Amsterdam, Netherlands (PressExposure) January 05, 2010 -- It is predicted that by 2012, or sooner, we will not have any IPv4 addresses available anymore. Due to this IP address exhaustion, the Internet Protocol version 4 (IPv4) will be slowly replaced by the next generation, version 6 (IPv6). Since anti-spam measures highly depend on IP reputation checks, the question arises how IPv6 will affect your email inbox.
The difference between IPv4 and IPv6 is very small. IPv6 is simply a different format of characters which results in so many different possibilities for the composition of IP addresses, that it should take centuries before we run out again. "Many anti spam systems focus on the reputation of the sender by evaluating the historical traffic from an IP address. With IPv6 however, there are so many different IP addresses that filtering at this level will not be possible anymore. The blacklists, as we know them right now, will disappear, and whitelists will become a lot more popular", according to Dreas van Donselaar from the Dutch email-security company SpamExperts.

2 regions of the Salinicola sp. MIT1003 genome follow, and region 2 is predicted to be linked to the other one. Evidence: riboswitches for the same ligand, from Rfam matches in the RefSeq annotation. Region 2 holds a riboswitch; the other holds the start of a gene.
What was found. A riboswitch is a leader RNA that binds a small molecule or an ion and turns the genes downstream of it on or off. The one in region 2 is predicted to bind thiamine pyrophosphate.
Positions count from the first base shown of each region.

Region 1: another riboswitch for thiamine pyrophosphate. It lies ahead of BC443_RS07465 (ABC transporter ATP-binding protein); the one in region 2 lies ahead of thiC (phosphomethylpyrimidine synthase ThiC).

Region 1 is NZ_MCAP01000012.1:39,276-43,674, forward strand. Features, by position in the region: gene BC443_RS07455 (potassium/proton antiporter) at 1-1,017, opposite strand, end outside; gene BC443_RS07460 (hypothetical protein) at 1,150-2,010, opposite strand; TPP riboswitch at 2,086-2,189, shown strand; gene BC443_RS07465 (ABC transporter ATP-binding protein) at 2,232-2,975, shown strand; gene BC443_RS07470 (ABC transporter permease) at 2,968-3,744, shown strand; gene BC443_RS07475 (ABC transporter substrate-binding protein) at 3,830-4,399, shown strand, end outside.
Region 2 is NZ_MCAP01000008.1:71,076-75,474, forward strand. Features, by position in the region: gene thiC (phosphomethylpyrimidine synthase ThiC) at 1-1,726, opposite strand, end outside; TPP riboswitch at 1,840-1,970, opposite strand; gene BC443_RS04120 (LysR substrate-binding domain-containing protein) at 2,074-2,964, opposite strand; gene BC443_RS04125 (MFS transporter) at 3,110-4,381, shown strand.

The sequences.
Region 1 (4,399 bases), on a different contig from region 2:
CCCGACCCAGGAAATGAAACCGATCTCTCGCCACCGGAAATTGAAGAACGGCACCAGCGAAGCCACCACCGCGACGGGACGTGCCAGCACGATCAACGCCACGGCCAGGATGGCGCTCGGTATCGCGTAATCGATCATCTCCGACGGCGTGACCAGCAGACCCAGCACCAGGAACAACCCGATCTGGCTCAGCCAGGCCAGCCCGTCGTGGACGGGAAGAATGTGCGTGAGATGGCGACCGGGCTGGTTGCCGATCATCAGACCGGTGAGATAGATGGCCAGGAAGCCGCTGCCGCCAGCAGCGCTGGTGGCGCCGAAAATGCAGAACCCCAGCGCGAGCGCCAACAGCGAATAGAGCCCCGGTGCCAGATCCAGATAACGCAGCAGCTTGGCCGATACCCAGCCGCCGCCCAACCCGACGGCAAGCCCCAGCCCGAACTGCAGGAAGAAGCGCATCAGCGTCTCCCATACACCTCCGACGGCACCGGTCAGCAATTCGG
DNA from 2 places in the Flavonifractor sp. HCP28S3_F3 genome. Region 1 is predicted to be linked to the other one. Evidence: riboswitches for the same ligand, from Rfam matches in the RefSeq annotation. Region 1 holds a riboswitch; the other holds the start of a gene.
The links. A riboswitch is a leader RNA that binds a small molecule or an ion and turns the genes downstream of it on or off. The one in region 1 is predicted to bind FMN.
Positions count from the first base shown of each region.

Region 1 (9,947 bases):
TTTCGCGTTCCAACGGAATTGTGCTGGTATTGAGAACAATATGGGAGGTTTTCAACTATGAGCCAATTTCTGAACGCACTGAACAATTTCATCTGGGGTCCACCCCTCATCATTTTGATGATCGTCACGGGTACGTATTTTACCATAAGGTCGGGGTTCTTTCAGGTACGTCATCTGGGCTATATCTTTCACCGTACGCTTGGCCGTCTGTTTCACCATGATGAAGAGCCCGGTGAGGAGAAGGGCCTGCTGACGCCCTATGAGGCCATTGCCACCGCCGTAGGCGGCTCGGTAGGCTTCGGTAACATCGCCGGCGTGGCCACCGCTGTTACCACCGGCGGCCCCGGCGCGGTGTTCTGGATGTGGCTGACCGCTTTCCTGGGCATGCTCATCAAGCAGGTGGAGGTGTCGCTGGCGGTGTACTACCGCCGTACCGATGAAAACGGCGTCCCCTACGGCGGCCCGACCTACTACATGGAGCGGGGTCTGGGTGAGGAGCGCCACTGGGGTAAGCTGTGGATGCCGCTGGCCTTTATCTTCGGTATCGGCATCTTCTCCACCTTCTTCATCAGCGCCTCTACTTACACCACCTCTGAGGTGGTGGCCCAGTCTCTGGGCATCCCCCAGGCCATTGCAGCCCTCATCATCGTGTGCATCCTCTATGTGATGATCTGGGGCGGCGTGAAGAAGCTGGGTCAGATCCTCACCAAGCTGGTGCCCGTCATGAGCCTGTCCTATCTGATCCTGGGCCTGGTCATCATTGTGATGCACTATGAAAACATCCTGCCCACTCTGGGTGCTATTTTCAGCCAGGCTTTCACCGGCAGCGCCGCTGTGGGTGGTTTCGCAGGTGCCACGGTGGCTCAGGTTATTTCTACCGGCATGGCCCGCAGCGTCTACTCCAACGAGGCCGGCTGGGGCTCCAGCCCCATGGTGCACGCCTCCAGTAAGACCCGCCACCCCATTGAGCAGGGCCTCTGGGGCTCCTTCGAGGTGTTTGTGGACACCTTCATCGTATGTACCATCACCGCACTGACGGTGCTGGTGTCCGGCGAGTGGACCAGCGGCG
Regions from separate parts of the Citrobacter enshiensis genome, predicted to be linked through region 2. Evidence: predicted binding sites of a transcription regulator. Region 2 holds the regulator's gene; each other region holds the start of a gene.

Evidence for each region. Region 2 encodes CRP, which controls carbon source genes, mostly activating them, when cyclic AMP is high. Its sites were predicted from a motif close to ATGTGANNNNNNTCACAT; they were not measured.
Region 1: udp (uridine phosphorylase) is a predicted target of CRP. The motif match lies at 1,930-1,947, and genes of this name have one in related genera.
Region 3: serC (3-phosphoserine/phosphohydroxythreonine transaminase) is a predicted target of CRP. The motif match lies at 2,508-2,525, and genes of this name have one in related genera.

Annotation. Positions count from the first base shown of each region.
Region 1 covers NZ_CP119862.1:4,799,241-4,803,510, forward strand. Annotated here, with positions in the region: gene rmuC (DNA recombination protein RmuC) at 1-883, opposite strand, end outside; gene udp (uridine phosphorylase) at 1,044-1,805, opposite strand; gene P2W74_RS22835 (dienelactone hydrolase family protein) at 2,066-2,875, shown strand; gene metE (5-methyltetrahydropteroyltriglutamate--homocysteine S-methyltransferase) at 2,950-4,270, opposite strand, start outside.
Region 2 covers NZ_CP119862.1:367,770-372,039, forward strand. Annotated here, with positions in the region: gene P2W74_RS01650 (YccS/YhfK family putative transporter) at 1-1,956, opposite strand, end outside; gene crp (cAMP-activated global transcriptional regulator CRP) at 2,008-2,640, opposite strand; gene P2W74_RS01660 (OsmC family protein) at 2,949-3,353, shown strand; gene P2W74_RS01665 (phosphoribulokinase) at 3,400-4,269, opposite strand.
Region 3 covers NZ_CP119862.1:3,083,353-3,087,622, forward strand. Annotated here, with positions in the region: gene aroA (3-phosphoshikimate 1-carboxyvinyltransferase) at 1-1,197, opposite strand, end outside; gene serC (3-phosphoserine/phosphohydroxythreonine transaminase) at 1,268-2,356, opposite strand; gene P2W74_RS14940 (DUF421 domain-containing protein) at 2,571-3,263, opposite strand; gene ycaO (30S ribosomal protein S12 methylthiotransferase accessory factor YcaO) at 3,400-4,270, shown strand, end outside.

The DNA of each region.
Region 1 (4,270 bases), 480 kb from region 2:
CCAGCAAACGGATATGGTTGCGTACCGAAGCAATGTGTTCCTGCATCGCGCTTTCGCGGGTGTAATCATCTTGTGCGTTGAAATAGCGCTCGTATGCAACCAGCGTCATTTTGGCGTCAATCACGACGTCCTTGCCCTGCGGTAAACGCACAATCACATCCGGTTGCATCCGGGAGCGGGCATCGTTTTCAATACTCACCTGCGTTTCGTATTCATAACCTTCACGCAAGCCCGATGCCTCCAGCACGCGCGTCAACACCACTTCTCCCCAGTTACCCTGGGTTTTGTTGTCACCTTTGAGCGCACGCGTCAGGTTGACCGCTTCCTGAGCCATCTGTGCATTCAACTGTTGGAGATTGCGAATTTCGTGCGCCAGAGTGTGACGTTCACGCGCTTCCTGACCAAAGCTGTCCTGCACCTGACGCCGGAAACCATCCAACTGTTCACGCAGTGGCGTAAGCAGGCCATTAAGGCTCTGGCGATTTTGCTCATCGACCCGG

SpamExperts is cooperating with several Dutch ISPs to establish an obligatory 'IPv6 mail server registration whitelist'. Mr. van Donselaar also indicated that: "Besides whitelisting, it is very important to have accurate email content filtering to avoid dependency on IP reputation. We have developed a special SpamFeed product that will help other anti-spam companies to improve their content scanning technologies". Although IPv6 may still seem far away, it is approaching quickly and will have serious consequences for everyone that is not ready for it.
What is IPv6 exactly? Instead of the IPv4 composition of an IP address constructed out of 4 sets of numbers, which allows us to create 4 billion different combinations, 8 sets of characters are used for IPv6 instead. This is offering virtually an unlimited amount of different combinations. However, not everybody is that enthusiastic about IPv6. Partly because of the economical crisis, companies seem to postpone the implementation of IPv6 since they are afraid of high implementation costs.